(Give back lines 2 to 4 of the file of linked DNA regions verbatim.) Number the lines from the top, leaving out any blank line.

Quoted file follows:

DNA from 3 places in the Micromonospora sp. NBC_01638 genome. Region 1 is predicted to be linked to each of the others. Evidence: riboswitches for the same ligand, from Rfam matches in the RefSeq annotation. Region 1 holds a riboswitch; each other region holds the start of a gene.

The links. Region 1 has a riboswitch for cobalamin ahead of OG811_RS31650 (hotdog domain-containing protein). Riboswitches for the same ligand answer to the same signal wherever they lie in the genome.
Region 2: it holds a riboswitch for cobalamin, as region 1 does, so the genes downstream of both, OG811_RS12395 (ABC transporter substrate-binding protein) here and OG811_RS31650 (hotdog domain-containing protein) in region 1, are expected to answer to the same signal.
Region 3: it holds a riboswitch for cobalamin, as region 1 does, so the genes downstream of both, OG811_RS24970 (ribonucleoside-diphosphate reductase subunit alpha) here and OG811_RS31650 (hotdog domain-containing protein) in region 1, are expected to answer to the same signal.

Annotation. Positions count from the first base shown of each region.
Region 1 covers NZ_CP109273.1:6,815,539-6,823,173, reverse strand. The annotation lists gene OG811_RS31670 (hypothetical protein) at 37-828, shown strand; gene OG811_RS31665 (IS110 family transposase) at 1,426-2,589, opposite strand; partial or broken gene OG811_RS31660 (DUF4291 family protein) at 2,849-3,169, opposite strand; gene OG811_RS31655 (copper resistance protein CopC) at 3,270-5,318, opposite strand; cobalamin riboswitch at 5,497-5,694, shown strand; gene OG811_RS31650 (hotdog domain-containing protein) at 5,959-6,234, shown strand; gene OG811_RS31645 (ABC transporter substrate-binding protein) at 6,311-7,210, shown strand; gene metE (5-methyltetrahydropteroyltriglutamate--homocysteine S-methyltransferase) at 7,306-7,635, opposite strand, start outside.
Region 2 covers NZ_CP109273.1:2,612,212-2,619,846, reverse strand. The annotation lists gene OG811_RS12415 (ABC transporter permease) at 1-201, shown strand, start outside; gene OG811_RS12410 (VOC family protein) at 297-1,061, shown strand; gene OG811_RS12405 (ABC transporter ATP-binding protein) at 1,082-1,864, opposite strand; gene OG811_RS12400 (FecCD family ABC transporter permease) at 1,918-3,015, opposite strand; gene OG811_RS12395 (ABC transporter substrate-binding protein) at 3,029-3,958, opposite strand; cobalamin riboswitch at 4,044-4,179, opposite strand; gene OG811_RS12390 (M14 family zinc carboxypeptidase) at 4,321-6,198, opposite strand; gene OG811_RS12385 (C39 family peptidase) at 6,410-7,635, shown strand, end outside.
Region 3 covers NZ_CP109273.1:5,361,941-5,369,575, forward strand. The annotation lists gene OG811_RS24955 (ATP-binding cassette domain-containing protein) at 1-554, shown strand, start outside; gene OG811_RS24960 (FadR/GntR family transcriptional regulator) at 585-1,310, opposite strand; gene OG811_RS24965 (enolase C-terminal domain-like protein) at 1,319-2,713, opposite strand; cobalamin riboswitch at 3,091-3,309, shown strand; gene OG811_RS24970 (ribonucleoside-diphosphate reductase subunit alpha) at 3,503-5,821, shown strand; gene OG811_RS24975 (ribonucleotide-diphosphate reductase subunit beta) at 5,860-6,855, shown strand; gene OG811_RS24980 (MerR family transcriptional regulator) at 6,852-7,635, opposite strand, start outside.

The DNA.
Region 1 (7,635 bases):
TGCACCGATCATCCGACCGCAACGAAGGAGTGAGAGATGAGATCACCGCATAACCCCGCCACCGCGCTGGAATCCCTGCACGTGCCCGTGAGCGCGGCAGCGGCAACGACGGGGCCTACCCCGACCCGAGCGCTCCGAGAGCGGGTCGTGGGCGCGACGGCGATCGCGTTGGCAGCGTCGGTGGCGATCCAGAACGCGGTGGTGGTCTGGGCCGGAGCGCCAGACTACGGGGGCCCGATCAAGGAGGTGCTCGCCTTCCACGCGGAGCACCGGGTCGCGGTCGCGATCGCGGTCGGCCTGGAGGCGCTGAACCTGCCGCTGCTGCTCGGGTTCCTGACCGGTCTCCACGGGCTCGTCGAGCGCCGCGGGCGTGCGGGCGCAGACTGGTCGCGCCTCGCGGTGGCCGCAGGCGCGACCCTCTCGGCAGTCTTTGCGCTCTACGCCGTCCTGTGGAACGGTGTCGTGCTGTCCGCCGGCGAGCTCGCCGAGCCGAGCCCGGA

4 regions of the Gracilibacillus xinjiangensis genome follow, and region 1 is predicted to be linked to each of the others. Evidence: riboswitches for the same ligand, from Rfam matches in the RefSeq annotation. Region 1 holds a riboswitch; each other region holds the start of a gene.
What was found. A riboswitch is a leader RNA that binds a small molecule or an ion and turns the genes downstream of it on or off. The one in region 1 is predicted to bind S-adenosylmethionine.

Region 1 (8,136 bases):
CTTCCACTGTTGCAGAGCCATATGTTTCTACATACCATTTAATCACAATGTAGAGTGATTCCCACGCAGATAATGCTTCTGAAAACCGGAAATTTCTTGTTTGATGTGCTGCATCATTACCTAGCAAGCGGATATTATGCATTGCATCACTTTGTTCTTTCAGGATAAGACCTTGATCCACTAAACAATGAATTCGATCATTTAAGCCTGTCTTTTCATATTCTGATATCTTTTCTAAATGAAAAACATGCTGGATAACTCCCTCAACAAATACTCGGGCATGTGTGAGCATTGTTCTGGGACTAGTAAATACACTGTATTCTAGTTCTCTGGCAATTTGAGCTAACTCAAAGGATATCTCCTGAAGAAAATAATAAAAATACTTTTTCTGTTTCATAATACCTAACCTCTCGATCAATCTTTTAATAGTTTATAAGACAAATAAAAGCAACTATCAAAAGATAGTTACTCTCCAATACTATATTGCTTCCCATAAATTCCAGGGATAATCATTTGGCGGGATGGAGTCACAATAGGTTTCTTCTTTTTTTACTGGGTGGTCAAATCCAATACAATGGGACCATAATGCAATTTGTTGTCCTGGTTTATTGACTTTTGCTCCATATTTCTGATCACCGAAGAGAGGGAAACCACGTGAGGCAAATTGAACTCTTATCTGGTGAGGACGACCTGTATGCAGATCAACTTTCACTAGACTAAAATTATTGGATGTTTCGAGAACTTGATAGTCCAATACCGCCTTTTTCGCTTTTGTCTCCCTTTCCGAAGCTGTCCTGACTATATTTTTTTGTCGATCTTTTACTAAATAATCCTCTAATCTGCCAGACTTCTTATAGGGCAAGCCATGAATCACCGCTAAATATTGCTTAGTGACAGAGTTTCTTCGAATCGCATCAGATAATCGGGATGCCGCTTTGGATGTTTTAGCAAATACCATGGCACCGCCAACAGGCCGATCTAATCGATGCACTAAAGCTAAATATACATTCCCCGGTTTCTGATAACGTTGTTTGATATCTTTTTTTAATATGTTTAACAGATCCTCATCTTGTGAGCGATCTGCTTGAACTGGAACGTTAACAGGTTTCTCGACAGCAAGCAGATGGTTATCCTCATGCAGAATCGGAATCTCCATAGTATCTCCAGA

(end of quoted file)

The links. Region 1 has a riboswitch for cobalamin ahead of OG811_RS31650 (hotdog domain-containing protein). Riboswitches for the same ligand answer to the same signal wherever they lie in the genome.
Region 2: it holds a riboswitch for cobalamin, as region 1 does, so the genes downstream of both, OG811_RS12395 (ABC transporter substrate-binding protein) here and OG811_RS31650 (hotdog domain-containing protein) in region 1, are expected to answer to the same signal.
Region 3: it holds a riboswitch for cobalamin, as region 1 does, so the genes downstream of both, OG811_RS24970 (ribonucleoside-diphosphate reductase subunit alpha) here and OG811_RS31650 (hotdog domain-containing protein) in region 1, are expected to answer to the same signal.